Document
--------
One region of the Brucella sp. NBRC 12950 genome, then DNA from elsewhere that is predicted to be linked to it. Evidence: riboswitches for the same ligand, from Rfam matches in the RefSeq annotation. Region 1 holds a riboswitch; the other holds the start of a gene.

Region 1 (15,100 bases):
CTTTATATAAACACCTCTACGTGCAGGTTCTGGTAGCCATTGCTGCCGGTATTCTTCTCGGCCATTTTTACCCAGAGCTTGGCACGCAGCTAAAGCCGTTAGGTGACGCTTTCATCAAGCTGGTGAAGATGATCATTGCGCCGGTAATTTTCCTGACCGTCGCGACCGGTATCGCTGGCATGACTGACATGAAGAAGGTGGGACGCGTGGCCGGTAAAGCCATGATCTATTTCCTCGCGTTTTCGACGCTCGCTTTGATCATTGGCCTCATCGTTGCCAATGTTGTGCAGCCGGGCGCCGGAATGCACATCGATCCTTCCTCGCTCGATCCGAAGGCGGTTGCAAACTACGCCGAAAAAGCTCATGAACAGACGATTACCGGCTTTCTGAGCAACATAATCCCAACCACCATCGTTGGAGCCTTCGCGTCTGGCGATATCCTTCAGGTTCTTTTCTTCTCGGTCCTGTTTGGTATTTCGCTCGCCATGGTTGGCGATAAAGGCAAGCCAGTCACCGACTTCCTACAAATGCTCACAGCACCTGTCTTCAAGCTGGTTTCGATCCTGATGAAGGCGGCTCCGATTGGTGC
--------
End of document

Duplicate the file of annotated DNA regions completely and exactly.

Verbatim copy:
One region of the Brucella sp. NBRC 12950 genome, then DNA from elsewhere that is predicted to be linked to it. Evidence: riboswitches for the same ligand, from Rfam matches in the RefSeq annotation. Region 1 holds a riboswitch; the other holds the start of a gene.

Region 1 (15,100 bases):
CTTTATATAAACACCTCTACGTGCAGGTTCTGGTAGCCATTGCTGCCGGTATTCTTCTCGGCCATTTTTACCCAGAGCTTGGCACGCAGCTAAAGCCGTTAGGTGACGCTTTCATCAAGCTGGTGAAGATGATCATTGCGCCGGTAATTTTCCTGACCGTCGCGACCGGTATCGCTGGCATGACTGACATGAAGAAGGTGGGACGCGTGGCCGGTAAAGCCATGATCTATTTCCTCGCGTTTTCGACGCTCGCTTTGATCATTGGCCTCATCGTTGCCAATGTTGTGCAGCCGGGCGCCGGAATGCACATCGATCCTTCCTCGCTCGATCCGAAGGCGGTTGCAAACTACGCCGAAAAAGCTCATGAACAGACGATTACCGGCTTTCTGAGCAACATAATCCCAACCACCATCGTTGGAGCCTTCGCGTCTGGCGATATCCTTCAGGTTCTTTTCTTCTCGGTCCTGTTTGGTATTTCGCTCGCCATGGTTGGCGATAAAGGCAAGCCAGTCACCGACTTCCTACAAATGCTCACAGCACCTGTCTTCAAGCTGGTTTCGATCCTGATGAAGGCGGCTCCGATTGGTGC